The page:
Tables in 26 homes across Vancouver are coming together Saturday night for one big simultaneous dinner party designed purely for fun — and to raise funds.
The menus are as diverse as the charities that are being supported, with themes ranging from 'The Delicate Flower Dinner' to 'Zombie Apocalypse.' Beneficiaries include B.C. Children's Hospital and the West End Seniors' Network Society.
For the event, billed as #DinnerPartyYVR, Vancouver hobby chefs open their homes for four to eight paying guests whose $40 donations are gifted to local charities. The diners and cooks then gather together for an after-party, which is being held this year at a Cressey presentation centre near False Creek.
Annika Reinhardt, founder of event organizer Social Bites, says it's a great way to bring Vancouverites together.
Generally people make new friends," she said. "I had one of my hobby chefs say, you know Annika, I don't think people are strangers, they are just friends I haven't met yet. I think that's a beautiful way to wrap it up."
Mark Busse, one of this year's hobby chefs, is also part of the mayor's Engaged City Task Force. He said he's taking part to fulfill one of the suggestions from the task force's final report, released in January, which is to "use food to bring people together."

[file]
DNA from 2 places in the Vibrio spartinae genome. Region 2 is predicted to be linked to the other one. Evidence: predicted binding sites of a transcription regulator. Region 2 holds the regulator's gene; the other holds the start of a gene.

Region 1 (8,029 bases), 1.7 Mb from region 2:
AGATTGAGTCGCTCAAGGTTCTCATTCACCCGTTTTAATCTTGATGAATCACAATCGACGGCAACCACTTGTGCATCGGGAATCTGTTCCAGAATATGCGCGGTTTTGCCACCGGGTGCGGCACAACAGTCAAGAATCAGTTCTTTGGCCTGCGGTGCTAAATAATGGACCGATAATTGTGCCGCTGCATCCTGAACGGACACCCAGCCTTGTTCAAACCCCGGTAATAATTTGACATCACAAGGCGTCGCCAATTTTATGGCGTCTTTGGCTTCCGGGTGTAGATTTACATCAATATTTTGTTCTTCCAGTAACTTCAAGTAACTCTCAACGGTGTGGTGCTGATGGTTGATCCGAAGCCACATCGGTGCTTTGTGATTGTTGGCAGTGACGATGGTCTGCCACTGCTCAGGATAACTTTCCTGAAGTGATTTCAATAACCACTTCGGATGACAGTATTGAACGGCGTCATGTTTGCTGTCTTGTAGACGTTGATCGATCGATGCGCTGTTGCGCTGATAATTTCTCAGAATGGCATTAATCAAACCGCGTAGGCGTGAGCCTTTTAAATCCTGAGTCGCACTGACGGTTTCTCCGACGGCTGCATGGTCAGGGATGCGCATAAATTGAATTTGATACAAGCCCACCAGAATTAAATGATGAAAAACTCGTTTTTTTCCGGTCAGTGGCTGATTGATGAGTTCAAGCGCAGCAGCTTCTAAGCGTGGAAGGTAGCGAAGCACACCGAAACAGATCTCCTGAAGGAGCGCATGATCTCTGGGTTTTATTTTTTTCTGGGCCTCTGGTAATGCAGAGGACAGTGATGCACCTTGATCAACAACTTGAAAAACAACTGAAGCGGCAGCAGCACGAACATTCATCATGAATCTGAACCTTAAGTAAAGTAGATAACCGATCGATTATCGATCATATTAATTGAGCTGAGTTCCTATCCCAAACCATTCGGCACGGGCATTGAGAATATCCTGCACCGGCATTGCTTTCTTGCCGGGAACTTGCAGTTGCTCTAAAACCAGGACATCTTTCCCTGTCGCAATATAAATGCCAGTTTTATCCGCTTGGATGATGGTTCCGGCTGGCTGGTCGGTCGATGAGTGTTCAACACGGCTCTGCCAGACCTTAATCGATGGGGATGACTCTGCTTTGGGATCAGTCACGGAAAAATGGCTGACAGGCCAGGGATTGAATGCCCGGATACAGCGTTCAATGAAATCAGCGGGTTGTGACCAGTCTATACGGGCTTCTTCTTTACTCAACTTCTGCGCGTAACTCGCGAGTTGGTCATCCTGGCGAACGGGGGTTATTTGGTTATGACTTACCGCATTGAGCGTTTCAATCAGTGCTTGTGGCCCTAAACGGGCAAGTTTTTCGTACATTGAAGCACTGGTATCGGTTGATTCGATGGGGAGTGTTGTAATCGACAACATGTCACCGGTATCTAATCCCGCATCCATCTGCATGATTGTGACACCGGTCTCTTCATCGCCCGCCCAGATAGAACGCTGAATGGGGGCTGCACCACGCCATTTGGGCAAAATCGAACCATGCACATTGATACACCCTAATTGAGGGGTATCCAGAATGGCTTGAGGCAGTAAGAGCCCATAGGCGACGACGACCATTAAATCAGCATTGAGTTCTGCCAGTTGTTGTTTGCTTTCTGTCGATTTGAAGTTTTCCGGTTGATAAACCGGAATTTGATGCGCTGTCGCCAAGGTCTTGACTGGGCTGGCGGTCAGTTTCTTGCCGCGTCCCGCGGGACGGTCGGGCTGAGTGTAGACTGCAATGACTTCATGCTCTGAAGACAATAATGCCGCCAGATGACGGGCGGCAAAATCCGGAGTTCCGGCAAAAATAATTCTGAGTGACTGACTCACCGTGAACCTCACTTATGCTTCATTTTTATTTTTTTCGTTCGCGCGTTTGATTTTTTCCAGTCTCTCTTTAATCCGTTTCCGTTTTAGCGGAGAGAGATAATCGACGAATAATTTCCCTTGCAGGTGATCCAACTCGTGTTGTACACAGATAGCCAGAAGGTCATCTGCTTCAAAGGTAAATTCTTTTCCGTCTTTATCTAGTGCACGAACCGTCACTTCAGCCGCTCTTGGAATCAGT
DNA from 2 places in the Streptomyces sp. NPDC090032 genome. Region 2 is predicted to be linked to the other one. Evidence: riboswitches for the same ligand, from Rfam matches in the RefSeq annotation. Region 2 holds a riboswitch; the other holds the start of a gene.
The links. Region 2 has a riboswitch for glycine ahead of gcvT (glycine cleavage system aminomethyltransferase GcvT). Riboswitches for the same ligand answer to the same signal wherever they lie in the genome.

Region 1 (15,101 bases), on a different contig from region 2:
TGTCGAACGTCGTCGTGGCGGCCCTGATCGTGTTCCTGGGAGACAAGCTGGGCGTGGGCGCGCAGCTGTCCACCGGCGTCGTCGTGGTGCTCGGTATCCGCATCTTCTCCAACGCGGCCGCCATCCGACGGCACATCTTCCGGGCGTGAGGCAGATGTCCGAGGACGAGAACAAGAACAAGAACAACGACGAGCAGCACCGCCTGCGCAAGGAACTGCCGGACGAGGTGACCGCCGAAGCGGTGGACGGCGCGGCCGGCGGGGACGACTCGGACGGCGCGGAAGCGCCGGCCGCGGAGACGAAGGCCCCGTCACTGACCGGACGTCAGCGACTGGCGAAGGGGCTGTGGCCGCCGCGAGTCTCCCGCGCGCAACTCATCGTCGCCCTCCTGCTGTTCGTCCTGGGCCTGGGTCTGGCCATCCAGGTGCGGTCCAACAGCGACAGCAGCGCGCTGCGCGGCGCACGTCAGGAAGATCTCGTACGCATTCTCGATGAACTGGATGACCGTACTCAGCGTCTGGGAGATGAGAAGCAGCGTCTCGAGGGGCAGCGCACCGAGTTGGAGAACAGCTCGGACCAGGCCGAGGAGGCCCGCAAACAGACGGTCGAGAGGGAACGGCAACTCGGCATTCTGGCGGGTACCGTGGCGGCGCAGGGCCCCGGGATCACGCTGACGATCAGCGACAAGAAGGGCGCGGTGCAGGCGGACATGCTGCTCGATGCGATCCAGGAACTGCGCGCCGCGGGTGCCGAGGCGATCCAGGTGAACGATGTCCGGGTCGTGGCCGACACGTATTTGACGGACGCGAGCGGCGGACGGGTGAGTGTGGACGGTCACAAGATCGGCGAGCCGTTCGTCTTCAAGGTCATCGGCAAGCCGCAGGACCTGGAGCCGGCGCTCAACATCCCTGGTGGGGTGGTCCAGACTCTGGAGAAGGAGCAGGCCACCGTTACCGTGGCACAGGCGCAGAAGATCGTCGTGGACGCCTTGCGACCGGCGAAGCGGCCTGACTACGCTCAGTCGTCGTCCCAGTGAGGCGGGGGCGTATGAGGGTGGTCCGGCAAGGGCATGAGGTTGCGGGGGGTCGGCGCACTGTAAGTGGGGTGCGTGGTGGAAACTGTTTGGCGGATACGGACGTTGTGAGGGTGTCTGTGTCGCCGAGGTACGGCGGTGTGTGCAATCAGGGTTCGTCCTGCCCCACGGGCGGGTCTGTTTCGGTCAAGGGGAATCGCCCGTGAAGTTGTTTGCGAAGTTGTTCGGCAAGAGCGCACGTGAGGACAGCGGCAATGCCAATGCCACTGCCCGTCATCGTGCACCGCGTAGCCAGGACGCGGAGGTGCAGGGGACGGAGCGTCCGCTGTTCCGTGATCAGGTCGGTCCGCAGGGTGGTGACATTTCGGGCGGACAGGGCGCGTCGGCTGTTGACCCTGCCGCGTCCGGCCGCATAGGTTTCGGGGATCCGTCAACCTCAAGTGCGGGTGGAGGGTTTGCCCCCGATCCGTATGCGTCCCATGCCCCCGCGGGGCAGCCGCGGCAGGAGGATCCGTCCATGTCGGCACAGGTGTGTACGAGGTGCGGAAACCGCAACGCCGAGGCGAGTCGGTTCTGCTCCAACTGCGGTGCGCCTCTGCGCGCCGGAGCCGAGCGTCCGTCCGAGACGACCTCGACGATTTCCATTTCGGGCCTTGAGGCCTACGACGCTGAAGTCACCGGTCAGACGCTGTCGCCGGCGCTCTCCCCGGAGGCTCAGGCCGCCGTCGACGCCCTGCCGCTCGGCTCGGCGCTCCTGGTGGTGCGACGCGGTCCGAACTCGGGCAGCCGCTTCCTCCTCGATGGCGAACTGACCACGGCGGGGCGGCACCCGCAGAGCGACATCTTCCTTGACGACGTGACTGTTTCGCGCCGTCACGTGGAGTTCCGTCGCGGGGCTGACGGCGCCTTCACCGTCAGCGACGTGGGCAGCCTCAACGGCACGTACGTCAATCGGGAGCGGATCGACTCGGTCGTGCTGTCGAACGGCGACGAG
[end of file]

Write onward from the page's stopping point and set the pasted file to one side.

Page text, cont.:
"We Vancouverites, can at times be a little reserved and cold and shut down," he said. "I have travelled all over the world and so often in the restaurant situation, in that moment, conversations start so organically and people are so open and so engaged."
Inviting strangers into your home
Audrey Wong, another participating hobby chef, is cooking in part to raise money for Angelman Syndrome, a rare genetic disease that's afflicted her almost three-year-old nephew.
She says she's pretty excited about participating because she hasn't hosted anyone at her home for dinner since she moved into her new apartment about a year ago. The added bonus of inviting strangers into her home is that she gets to be more involved in the community.
"It's really hard to meet people," she said. There's a like-mindedness shared among those who are participating, she added, because "it takes a certain type of person to go to a stranger's home."
In its first year, 200 people participated and raised $4,500. Now in its second year, the event has raised $6,100.
To find out more about this year's dinner parties, which are now sold out, or if you want to know how to get involved next year, check out their website: dinnerpartyyvr.com.